The Many Ways to Invest in Gold
CNBC "On-Air Stocks" Editor
How can an investor get into gold? Let's start with the obvious.
Gold bars and coins.
Gold bars can be bought and sold fairly easily. While the most well-known of all gold bars is the London Good Delivery Bar, which weighs approximately 400 ounces (nearly $700,000 at current prices), many companies produce smaller bars that can also be bought and sold.
Gold coins can be minted as legal tender in the country in which they are minted — that is, they have a face value independent of the amount of gold in them — or the market value can be determined solely by the value of the gold (minus any dealer markup).
The South African Krugerrand, first minted in 1967, is far and away the most widely minted gold coin. It contains one ounce of pure gold, though it's actual weight is slightly greater — 1.09 ounces, the balance being copper. There have also been half-ounce, quarter-ounce, and one-tenth ounce denominations.
Several other countries have issued gold coins, including the Canadian Gold Maple Leaf (produced by the Royal Canadian Mint in 24-carat, pure, gold), the Australian Nugget (minted by the Perth Mint, also 24 carat), the British Britannia (22 carat gold, the remainder being silver, but still containing an ounce of pure gold), and the American Gold Eagle (22 carats, the remainder a mixture of copper and silver, but also containing an ounce of pure gold).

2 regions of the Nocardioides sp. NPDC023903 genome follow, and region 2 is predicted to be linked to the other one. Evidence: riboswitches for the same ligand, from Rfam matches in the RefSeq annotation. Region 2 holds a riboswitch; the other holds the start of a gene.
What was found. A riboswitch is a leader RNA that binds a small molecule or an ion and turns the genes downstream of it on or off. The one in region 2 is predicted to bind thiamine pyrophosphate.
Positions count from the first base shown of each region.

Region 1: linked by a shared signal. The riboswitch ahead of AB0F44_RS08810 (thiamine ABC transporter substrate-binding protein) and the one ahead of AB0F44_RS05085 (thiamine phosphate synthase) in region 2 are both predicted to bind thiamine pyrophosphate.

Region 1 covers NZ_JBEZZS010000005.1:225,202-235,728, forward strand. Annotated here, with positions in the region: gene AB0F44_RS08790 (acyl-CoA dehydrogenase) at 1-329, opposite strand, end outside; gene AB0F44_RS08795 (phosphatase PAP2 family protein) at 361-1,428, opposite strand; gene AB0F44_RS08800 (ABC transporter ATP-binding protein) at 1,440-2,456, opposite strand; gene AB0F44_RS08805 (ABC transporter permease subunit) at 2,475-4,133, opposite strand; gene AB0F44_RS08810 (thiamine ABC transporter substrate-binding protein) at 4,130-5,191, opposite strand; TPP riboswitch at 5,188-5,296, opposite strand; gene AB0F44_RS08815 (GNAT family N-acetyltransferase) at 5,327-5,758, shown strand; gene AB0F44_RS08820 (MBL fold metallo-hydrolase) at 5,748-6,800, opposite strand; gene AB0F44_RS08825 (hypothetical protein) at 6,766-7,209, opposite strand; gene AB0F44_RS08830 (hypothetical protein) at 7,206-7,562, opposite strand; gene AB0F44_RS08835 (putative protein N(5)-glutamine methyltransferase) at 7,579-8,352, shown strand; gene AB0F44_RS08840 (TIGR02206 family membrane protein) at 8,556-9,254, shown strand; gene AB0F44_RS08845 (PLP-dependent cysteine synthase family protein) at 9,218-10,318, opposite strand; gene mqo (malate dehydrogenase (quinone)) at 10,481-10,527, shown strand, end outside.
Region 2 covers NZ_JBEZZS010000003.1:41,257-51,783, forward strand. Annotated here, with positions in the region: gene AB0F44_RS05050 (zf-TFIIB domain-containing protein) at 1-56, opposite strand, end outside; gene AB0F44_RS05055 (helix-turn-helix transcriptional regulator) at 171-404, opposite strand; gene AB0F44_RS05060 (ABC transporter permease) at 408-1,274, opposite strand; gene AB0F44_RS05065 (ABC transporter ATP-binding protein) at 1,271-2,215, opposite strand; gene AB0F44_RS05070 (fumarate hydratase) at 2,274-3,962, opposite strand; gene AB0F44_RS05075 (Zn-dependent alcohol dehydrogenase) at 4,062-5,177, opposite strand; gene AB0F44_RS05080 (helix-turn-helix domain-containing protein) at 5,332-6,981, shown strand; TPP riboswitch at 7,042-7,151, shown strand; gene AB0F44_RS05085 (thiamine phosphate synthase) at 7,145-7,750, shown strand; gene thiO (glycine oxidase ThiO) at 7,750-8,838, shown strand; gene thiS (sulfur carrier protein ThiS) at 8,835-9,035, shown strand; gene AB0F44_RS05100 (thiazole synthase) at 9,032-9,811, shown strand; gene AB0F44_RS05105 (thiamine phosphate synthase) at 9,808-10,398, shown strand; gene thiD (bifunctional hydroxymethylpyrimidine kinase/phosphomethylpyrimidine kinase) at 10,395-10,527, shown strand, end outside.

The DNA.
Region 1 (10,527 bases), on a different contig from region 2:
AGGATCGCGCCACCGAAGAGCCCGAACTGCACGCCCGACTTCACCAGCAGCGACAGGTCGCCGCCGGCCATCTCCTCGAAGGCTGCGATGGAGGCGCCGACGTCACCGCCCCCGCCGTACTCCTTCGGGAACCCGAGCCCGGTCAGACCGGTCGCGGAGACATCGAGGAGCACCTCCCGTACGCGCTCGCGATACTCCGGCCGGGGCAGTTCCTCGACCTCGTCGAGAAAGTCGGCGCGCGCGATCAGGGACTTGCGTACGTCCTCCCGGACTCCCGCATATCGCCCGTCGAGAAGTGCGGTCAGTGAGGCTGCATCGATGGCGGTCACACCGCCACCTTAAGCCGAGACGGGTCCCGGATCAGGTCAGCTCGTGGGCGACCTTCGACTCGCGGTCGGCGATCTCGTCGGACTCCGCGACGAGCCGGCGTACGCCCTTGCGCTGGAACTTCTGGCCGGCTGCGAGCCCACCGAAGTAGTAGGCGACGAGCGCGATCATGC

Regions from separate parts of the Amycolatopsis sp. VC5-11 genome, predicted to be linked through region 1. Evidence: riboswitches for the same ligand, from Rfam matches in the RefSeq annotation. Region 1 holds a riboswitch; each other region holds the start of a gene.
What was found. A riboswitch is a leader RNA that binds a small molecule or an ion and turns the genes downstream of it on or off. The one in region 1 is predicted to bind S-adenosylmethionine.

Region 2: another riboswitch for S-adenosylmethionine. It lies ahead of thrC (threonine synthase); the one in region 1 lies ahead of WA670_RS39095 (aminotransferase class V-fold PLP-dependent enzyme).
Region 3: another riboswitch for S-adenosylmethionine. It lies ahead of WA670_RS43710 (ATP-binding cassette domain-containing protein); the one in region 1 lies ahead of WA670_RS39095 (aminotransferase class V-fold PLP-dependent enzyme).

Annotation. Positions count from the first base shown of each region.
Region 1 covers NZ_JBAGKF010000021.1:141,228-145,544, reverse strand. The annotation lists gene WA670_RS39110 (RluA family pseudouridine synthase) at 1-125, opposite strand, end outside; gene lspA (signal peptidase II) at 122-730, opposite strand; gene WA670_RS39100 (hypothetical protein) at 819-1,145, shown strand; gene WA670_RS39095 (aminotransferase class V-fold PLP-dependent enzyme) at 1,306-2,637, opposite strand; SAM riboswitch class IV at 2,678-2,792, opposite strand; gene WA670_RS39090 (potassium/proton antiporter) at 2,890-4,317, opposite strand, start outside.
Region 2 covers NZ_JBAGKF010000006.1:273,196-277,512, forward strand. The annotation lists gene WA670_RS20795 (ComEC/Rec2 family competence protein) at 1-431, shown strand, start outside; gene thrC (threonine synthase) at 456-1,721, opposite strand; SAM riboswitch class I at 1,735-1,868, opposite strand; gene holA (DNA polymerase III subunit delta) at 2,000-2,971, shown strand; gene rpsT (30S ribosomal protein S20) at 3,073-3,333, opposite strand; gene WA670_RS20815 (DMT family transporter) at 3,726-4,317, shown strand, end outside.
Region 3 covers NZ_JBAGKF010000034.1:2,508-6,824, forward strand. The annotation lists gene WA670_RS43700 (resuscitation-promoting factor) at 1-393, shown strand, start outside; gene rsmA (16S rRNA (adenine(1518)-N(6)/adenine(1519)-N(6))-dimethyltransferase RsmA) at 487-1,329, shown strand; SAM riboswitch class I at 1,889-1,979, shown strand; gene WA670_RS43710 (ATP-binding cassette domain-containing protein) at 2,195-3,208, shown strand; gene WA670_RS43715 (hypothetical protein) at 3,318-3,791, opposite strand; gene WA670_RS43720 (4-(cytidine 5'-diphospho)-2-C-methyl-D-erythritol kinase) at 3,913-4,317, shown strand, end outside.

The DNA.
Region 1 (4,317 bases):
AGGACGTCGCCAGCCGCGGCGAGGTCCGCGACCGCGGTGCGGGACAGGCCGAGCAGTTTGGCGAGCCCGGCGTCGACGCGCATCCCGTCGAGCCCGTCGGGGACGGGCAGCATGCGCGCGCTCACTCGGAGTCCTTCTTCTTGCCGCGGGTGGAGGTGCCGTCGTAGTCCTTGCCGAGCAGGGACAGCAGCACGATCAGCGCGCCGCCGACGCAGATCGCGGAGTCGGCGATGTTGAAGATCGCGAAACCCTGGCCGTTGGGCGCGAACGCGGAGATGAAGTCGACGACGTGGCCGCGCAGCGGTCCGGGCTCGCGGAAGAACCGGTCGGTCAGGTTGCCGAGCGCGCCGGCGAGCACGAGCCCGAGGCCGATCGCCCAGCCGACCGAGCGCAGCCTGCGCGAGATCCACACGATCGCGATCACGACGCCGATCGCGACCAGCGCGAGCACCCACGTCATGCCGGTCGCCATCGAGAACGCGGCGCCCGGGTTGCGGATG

The World Gold Council maintains a list of U.S.-based dealers in gold bars and coins , and one of the widest sources of information on physical ownership of gold bars and coins is www.goldbarsworldwide.com .
What about storing it?
You can keep your gold bars and coins in your house, or in a safe deposit box. An alternative is to create an account with a gold-bullion bank and let them store the gold for you.
For most investors, gold accounts are not a practical form of investment, since most bullion banks required large minimum amounts of gold to be held on deposit, and typically only provide vaulting services for large customers that also hold other assets with the bank.
Gold is held by bullion banks in two different types of accounts — allocated and unallocated accounts.
In an allocated account, specific gold bars or coins are identified and assigned to your account. You have full ownership of the gold, but you also pay storage and insurance charges.
In an unallocated account, you do not have specific ownership of gold bars, you only have a claim on the gold stock held by the dealer.
Clients are technically unsecured creditors. Bullion banks will typically lease gold in unallocated accounts. In both cases you can take physical ownership of the bars, usually within two working days.
Some banks and brokerage firms have established gold accumulation plans that allow investors to buy small amounts of gold every month. These are typically in pooled accounts. The World Gold Council also recently announced a similar gold accumulation plan in China.